by Rev. Laura Horton-Ludwig. How shall we sing our love’s song now In this strange land where all are born to die? These lines by Madeleine L’Engle have been echoing in my heart this week. The holiday season is here – “The most wonderful time of the year,” as the popular song has it. And yet the news has been so heavy. In just the last few days we have been challenged to absorb a great deal: The Senate report on CIA torture practices, confirming what many of us had long suspected and calling us to somber reflection on who we are as a nation. The struggle to respond to global violence including that perpetrated by ISIS and other extremist groups. Controversies over sexual assault on college campuses and in Hollywood, leaving victims both wary and hopeful of change. Continuing vigils and protests against police brutality toward people of color, in which several UUCF members participated this weekend. Yesterday, the second anniversary of the tragedy at Sandy Hook Elementary School, marked here by a moving vigil organized by our gun violence prevention group. And beyond all this, the intimate sorrows of many in the community facing illness, loss and grief. All this is a heavy burden. Almost too much for us, perhaps, to keep believing in the possibility of peace on earth. Yet we would not need the Christmas story, that blessed, ancient promise of peace on earth, if we lived in a world without this pain. And, after all, our world is not so very different from the world of 2,000 years ago that gave us the Christmas story. The little baby Jesus and his parents were no strangers to violence. Matthew’s Gospel tells us they were political refugees, fleeing across national borders to escape the wrath of King Herod. And that is a piece of their story. But it is not the heart of it. Their story invites us to wonder at a bright star, at wise people crossing the desert, shepherds visited by angels – promises of joy and transformation and hope in the very midst of the hard facts of the world. Whether you believe in the literal truth of the story hardly matters. Still and always, the Christmas story invites us to believe in a much greater truth: That violence and grief will not have the last word; that love and hope and peace will always be stronger. How shall we sing our love’s song now? Dear ones, let us sing, this season, for all the goodness in human hearts that calls us to rise up and do our best, again and again. To stand vigil on the sidewalks, witnessing for a dreamed-of world without needless violence. To comfort a friend in need. To reach out where estrangement has ruled and offer a heart open to healing. To love one another, to love our neighbor and those we have never met. To practice peace on earth, goodwill to all. Thus we create the very blessings we crave.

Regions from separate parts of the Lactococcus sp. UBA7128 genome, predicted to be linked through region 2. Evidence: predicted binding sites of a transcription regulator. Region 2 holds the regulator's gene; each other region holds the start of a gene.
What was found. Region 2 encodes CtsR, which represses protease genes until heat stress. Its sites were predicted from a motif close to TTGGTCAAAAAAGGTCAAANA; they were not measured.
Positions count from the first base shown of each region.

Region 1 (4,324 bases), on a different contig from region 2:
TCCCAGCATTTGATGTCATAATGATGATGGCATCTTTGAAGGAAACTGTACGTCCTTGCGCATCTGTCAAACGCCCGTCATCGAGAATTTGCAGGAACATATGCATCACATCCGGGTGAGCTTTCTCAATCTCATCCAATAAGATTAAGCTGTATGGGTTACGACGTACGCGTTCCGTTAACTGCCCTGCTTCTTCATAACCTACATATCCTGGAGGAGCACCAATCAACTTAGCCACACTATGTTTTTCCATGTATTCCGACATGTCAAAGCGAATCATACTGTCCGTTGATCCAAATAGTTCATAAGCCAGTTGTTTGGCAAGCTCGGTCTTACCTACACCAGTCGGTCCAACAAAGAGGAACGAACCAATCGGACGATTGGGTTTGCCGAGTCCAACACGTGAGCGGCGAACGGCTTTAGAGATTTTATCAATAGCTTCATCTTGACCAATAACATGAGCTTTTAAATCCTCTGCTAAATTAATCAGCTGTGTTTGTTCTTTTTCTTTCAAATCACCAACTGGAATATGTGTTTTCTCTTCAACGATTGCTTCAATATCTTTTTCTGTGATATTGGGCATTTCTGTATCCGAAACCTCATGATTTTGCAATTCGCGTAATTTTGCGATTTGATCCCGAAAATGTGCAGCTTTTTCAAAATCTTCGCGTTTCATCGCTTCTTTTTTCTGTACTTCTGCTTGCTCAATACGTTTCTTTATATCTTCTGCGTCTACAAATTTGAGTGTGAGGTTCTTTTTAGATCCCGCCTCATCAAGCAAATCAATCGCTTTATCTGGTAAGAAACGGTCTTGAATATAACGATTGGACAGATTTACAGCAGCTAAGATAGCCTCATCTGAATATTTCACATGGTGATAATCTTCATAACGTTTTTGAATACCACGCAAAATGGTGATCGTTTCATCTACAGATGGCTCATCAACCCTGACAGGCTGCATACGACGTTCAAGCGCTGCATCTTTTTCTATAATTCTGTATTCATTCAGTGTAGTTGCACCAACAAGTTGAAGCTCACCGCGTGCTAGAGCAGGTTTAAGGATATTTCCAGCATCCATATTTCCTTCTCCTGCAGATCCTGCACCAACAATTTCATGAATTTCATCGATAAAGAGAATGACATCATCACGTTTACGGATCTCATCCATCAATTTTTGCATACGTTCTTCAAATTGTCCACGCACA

A time for intolerance